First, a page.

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Harold James
By Harold James - Apr 04,2023
 PRINCETON — A relatively small-scale banking crisis has been sufficient to demonstrate the fragility of multilateralism today.
By Harold James - Mar 12,2023
PRINCETON — After nine years of war, and one year of intensified fighting following Russia’s full-scale invasion, Ukraine’s future remains murky. In the West, the current debate is focused largely on the matter of weapons shipments to Ukraine.
By Harold James - Jan 29,2023
PRINCETON — Our world has become both confusing and confused. The international economy works well, but the political economy is mired in hostility toward markets, frustration at globalisation, and skepticism about growth.
By Harold James - Jan 02,2023
PRINCETON  —  It is not too soon to think about what will follow Russia’s war on Ukraine. Figuring out the post-conflict future is essential not just for Russia’s Ukrainian victims, but also for Europe and the world.
By Harold James - Oct 22,2022
PRINCETON  —  The resignation of Liz Truss, the United Kingdom’s shortest-serving prime minister, completes a powerful case study of how not to make fiscal policy.
By Harold James - Sep 26,2022
PRINCETON  —  New Yorkers have come to expect traffic chaos when the United Nations General Assembly meets every September. But this year, there is also paralysing congestion in the minds of the attendees.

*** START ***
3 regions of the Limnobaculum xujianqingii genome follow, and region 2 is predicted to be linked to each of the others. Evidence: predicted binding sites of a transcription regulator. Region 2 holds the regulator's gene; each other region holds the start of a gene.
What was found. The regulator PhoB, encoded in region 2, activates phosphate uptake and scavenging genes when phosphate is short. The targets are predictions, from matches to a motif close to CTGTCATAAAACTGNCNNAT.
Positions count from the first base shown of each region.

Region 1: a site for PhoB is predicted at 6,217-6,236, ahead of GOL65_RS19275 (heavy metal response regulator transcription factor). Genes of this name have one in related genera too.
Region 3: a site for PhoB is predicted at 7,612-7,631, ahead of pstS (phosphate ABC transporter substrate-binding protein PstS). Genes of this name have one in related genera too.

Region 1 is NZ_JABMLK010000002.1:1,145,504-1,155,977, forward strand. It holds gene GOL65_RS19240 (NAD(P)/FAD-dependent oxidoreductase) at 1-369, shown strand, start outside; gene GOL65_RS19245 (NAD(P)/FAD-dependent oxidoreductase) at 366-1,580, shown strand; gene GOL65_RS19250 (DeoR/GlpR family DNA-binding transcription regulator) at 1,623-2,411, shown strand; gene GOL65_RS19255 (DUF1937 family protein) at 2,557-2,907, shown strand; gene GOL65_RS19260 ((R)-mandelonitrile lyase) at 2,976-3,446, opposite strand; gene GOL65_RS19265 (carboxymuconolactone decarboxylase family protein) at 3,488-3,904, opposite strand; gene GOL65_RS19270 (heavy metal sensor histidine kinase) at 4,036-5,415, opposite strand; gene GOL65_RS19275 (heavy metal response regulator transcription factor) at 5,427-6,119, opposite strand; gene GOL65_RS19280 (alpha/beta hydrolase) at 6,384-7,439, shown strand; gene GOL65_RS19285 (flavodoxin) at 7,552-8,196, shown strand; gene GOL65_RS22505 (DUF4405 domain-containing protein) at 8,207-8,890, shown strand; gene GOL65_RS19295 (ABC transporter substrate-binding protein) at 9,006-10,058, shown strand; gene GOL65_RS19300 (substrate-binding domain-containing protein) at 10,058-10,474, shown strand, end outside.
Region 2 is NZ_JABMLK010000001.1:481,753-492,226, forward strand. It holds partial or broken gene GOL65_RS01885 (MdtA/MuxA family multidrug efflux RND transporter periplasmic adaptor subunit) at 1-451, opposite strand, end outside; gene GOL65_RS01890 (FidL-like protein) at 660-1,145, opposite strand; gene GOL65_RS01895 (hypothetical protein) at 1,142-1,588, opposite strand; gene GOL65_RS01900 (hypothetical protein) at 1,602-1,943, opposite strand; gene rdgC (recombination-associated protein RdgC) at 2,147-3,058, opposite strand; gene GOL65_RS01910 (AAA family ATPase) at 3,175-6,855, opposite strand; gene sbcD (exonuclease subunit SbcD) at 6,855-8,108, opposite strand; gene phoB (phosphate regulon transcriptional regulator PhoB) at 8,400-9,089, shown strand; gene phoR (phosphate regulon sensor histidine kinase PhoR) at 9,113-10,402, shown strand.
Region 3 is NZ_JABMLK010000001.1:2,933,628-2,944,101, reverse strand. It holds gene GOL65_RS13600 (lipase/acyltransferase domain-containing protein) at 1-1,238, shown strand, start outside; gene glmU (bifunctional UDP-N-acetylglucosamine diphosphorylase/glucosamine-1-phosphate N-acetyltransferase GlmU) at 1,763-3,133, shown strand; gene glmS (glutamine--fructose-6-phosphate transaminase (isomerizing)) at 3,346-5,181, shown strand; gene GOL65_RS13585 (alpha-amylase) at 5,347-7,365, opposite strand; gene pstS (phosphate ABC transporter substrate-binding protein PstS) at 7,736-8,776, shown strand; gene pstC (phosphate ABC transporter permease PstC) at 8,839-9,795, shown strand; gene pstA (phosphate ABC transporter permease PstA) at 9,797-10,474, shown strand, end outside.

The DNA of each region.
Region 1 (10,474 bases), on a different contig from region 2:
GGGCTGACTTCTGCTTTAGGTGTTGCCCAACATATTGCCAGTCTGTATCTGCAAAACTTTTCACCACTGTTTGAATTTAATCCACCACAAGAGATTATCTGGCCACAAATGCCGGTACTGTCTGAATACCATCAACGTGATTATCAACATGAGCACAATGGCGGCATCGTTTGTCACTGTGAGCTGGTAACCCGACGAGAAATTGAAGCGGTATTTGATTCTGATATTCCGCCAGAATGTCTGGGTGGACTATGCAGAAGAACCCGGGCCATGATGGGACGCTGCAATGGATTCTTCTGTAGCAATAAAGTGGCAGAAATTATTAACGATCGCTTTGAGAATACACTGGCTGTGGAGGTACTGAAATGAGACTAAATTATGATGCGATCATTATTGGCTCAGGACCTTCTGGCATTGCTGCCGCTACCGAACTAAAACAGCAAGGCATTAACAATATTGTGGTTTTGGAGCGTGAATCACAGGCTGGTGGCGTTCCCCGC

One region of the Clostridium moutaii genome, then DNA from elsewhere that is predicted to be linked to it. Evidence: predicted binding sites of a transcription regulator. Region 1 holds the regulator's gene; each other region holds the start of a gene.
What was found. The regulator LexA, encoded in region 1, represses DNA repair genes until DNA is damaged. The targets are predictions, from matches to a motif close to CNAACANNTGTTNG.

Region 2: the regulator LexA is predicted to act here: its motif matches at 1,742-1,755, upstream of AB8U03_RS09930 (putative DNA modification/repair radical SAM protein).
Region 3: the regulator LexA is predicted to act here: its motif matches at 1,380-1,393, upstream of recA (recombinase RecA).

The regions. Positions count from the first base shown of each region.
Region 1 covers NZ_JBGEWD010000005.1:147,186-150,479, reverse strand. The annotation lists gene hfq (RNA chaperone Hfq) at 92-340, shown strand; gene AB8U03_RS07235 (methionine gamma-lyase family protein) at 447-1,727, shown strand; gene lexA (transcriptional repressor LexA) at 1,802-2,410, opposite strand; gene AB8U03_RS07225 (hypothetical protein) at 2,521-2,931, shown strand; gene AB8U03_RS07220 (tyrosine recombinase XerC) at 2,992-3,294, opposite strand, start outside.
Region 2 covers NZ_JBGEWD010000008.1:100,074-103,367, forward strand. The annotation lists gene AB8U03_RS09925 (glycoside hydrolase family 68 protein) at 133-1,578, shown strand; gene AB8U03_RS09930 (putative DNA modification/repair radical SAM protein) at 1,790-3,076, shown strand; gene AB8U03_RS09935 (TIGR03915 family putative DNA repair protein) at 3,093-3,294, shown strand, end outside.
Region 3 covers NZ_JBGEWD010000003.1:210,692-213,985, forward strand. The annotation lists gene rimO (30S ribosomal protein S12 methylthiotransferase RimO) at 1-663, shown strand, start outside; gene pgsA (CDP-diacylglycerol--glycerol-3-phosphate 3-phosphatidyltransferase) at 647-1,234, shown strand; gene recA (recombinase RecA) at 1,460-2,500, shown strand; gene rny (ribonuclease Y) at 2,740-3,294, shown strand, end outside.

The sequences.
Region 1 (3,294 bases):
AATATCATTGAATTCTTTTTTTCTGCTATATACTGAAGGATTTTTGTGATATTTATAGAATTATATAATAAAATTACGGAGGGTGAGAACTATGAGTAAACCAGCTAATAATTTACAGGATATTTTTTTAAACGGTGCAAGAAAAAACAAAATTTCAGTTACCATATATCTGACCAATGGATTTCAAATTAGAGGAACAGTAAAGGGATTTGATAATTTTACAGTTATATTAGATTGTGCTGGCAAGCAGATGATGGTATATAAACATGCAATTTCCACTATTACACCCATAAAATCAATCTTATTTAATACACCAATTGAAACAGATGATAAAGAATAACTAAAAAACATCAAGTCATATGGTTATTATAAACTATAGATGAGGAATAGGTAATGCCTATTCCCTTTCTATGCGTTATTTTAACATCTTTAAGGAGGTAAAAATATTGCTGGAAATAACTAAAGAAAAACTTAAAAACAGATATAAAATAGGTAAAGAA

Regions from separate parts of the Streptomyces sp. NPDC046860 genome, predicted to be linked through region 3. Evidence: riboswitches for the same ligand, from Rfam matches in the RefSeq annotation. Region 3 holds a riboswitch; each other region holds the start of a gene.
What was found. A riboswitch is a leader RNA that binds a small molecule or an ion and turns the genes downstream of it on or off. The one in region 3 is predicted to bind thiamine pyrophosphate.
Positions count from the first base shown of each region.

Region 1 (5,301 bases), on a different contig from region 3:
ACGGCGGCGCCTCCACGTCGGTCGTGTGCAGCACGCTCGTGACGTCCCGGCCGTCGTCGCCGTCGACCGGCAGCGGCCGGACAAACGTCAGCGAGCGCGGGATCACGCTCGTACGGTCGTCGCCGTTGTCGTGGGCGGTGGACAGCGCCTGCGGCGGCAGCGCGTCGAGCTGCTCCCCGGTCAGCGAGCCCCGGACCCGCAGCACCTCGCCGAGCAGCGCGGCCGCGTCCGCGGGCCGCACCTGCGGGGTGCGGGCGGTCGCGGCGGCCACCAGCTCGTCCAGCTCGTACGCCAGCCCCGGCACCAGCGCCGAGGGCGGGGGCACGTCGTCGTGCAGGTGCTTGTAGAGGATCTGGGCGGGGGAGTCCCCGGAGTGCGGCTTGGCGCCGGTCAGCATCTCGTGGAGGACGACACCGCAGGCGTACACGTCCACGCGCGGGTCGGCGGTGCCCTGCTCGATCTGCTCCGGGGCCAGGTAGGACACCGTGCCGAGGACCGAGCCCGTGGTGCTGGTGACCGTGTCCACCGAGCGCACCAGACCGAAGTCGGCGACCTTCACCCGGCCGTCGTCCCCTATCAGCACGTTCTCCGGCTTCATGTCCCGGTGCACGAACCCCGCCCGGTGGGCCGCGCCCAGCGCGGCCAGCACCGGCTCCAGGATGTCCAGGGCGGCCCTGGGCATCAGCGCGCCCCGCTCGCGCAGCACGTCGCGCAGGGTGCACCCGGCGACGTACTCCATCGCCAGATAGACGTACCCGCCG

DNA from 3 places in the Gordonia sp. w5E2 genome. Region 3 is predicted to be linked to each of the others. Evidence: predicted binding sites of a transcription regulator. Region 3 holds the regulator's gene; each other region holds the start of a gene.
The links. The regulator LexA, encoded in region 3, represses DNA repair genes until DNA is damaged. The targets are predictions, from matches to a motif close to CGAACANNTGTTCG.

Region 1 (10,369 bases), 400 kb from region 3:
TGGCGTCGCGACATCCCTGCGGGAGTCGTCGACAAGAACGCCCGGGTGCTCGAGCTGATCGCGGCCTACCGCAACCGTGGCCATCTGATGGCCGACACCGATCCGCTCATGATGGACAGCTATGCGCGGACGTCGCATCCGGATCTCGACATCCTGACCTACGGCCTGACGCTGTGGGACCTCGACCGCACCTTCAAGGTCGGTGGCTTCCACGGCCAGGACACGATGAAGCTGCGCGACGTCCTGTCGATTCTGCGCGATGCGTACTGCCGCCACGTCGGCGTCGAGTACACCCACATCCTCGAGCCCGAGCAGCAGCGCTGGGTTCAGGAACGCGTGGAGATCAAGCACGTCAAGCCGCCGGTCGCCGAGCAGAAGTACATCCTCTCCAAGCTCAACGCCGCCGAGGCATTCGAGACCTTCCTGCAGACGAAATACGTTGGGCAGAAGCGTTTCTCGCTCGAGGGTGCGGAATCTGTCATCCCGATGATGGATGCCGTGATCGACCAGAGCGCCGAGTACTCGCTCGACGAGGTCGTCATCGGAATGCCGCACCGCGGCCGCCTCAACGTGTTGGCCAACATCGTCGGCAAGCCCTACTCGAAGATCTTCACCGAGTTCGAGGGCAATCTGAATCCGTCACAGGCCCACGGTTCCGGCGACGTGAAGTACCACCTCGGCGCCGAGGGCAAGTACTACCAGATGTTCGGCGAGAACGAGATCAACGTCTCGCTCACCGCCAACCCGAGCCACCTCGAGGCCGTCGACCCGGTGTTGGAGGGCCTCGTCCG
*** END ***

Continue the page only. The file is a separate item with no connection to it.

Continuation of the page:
By Harold James - Sep 22,2022
 PRINCETON  —  The Conservative Party contest to succeed Boris Johnson as prime minister of the United Kingdom has touched on a principal component of modern political economy: Central banks.
By Harold James - Sep 04,2022
PRINCETON  —  On July 26, 2012, the European Central Bank’s (ECB) relatively new president, Mario Draghi, famously declared that, “the ECB is ready to do whatever it takes to preserve the euro. And believe me, it will be enough”.
By Harold James - Jul 27,2022
PRINCETON  —  Rich Western industrialised countries appear to be caught in a time loop, with unexpectedly higher inflation bringing back not just memories of the 1970s but also that era’s policy debates and the political insecurities.
By Harold James - Jun 01,2022
PRINCETON  —  Russia’s attack on Ukraine is coming to resemble many previous geopolitical crises. Throughout history, episodes that initially seemed like temporary disruptions have become prolonged affairs.



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